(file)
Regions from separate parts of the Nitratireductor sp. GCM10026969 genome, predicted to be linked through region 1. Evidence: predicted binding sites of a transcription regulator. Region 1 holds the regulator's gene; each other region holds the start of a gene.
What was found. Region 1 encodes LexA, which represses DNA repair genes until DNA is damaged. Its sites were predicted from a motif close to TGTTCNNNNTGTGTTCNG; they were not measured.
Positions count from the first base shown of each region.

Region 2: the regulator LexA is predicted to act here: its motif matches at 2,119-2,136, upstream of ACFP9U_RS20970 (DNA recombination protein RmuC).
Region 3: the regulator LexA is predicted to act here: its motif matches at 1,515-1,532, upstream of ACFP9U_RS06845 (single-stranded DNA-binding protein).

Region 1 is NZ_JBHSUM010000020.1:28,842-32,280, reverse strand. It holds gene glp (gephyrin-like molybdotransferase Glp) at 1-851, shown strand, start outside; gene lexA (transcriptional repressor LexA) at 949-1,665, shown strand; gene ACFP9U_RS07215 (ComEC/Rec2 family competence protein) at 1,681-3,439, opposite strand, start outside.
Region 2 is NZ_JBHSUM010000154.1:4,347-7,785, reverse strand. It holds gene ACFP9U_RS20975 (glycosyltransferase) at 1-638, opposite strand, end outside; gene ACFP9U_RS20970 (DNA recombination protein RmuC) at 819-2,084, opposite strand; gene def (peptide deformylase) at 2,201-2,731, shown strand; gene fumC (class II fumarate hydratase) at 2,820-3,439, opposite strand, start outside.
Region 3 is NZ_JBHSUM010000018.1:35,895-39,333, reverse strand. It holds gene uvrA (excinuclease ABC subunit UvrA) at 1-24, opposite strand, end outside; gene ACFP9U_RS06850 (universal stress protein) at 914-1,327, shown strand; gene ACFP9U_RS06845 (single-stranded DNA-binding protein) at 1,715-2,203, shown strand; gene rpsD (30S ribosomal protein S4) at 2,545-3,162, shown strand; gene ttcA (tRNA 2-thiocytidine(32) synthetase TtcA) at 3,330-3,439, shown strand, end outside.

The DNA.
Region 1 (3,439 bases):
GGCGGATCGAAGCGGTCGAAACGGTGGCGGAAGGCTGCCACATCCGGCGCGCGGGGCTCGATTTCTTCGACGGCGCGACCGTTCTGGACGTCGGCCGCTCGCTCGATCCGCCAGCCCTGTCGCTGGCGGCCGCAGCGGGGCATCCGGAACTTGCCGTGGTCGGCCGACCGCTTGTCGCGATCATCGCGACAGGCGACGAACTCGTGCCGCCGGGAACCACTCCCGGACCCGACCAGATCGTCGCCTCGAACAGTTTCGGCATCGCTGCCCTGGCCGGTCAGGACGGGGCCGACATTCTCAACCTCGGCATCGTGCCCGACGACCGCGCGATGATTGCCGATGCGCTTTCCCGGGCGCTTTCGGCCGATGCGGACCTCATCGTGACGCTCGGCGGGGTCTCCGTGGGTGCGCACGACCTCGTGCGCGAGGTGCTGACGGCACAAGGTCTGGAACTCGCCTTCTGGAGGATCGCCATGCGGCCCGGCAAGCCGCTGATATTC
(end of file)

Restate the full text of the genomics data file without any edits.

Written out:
Regions from separate parts of the Nitratireductor sp. GCM10026969 genome, predicted to be linked through region 1. Evidence: predicted binding sites of a transcription regulator. Region 1 holds the regulator's gene; each other region holds the start of a gene.
What was found. Region 1 encodes LexA, which represses DNA repair genes until DNA is damaged. Its sites were predicted from a motif close to TGTTCNNNNTGTGTTCNG; they were not measured.
Positions count from the first base shown of each region.

Region 2: the regulator LexA is predicted to act here: its motif matches at 2,119-2,136, upstream of ACFP9U_RS20970 (DNA recombination protein RmuC).
Region 3: the regulator LexA is predicted to act here: its motif matches at 1,515-1,532, upstream of ACFP9U_RS06845 (single-stranded DNA-binding protein).

Region 1 is NZ_JBHSUM010000020.1:28,842-32,280, reverse strand. It holds gene glp (gephyrin-like molybdotransferase Glp) at 1-851, shown strand, start outside; gene lexA (transcriptional repressor LexA) at 949-1,665, shown strand; gene ACFP9U_RS07215 (ComEC/Rec2 family competence protein) at 1,681-3,439, opposite strand, start outside.
Region 2 is NZ_JBHSUM010000154.1:4,347-7,785, reverse strand. It holds gene ACFP9U_RS20975 (glycosyltransferase) at 1-638, opposite strand, end outside; gene ACFP9U_RS20970 (DNA recombination protein RmuC) at 819-2,084, opposite strand; gene def (peptide deformylase) at 2,201-2,731, shown strand; gene fumC (class II fumarate hydratase) at 2,820-3,439, opposite strand, start outside.
Region 3 is NZ_JBHSUM010000018.1:35,895-39,333, reverse strand. It holds gene uvrA (excinuclease ABC subunit UvrA) at 1-24, opposite strand, end outside; gene ACFP9U_RS06850 (universal stress protein) at 914-1,327, shown strand; gene ACFP9U_RS06845 (single-stranded DNA-binding protein) at 1,715-2,203, shown strand; gene rpsD (30S ribosomal protein S4) at 2,545-3,162, shown strand; gene ttcA (tRNA 2-thiocytidine(32) synthetase TtcA) at 3,330-3,439, shown strand, end outside.

The DNA.
Region 1 (3,439 bases):
GGCGGATCGAAGCGGTCGAAACGGTGGCGGAAGGCTGCCACATCCGGCGCGCGGGGCTCGATTTCTTCGACGGCGCGACCGTTCTGGACGTCGGCCGCTCGCTCGATCCGCCAGCCCTGTCGCTGGCGGCCGCAGCGGGGCATCCGGAACTTGCCGTGGTCGGCCGACCGCTTGTCGCGATCATCGCGACAGGCGACGAACTCGTGCCGCCGGGAACCACTCCCGGACCCGACCAGATCGTCGCCTCGAACAGTTTCGGCATCGCTGCCCTGGCCGGTCAGGACGGGGCCGACATTCTCAACCTCGGCATCGTGCCCGACGACCGCGCGATGATTGCCGATGCGCTTTCCCGGGCGCTTTCGGCCGATGCGGACCTCATCGTGACGCTCGGCGGGGTCTCCGTGGGTGCGCACGACCTCGTGCGCGAGGTGCTGACGGCACAAGGTCTGGAACTCGCCTTCTGGAGGATCGCCATGCGGCCCGGCAAGCCGCTGATATTC